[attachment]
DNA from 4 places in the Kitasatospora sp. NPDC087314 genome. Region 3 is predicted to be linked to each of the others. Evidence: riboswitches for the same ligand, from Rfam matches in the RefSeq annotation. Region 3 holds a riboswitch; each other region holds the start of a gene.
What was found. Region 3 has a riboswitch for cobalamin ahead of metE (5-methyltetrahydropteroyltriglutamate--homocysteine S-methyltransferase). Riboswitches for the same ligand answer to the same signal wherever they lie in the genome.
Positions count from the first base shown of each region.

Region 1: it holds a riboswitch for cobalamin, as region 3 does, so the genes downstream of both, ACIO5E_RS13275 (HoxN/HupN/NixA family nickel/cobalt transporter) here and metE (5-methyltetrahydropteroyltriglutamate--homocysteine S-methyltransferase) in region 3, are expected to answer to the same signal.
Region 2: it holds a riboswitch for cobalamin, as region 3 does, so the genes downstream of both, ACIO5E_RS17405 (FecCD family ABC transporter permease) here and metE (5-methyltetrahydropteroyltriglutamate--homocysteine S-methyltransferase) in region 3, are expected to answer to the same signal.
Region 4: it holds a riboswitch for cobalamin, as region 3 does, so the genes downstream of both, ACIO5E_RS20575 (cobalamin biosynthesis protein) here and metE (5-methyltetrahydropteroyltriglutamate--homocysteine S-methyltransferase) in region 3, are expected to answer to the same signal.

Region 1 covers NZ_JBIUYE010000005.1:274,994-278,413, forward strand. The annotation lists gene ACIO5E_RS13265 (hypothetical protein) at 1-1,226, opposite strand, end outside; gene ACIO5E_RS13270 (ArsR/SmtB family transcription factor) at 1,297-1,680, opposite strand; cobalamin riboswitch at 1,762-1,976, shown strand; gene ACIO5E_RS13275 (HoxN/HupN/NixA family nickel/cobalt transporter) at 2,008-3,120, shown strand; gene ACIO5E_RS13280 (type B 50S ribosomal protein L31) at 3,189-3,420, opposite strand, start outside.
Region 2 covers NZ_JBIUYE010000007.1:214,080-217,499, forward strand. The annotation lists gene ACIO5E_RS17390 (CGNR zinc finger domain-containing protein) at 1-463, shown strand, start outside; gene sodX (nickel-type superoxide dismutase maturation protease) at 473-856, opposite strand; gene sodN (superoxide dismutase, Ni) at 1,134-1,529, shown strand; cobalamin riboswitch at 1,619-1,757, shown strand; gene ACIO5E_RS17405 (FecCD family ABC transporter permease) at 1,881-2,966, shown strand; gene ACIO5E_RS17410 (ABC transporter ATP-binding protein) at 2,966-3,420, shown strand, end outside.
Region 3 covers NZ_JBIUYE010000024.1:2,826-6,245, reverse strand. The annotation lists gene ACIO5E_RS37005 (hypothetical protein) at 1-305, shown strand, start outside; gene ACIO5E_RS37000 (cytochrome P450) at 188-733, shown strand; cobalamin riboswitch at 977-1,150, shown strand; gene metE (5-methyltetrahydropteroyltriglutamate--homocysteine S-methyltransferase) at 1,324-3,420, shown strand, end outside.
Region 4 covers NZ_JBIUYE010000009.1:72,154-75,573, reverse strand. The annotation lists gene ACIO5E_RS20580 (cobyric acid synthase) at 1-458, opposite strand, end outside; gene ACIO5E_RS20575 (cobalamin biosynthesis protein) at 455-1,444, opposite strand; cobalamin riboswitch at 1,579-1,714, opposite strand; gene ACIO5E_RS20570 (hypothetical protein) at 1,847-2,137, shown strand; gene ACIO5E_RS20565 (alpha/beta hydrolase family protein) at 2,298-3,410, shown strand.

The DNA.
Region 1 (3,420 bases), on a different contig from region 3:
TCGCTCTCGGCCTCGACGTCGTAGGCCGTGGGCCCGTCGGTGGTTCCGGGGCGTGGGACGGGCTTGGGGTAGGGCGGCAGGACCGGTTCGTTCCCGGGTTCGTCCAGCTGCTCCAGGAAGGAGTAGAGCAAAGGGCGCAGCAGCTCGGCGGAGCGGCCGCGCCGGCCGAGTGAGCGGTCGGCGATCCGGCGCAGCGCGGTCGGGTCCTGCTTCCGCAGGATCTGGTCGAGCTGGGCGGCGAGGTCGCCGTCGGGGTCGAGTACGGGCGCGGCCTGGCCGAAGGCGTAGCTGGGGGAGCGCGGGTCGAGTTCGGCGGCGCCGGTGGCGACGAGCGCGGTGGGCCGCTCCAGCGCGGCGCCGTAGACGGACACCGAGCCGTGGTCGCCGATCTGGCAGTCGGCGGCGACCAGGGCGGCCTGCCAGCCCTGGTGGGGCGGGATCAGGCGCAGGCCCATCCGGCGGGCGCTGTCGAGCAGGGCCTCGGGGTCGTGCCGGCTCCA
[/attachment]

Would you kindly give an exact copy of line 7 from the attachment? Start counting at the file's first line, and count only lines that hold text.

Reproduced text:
Region 1 covers NZ_JBIUYE010000005.1:274,994-278,413, forward strand. The annotation lists gene ACIO5E_RS13265 (hypothetical protein) at 1-1,226, opposite strand, end outside; gene ACIO5E_RS13270 (ArsR/SmtB family transcription factor) at 1,297-1,680, opposite strand; cobalamin riboswitch at 1,762-1,976, shown strand; gene ACIO5E_RS13275 (HoxN/HupN/NixA family nickel/cobalt transporter) at 2,008-3,120, shown strand; gene ACIO5E_RS13280 (type B 50S ribosomal protein L31) at 3,189-3,420, opposite strand, start outside.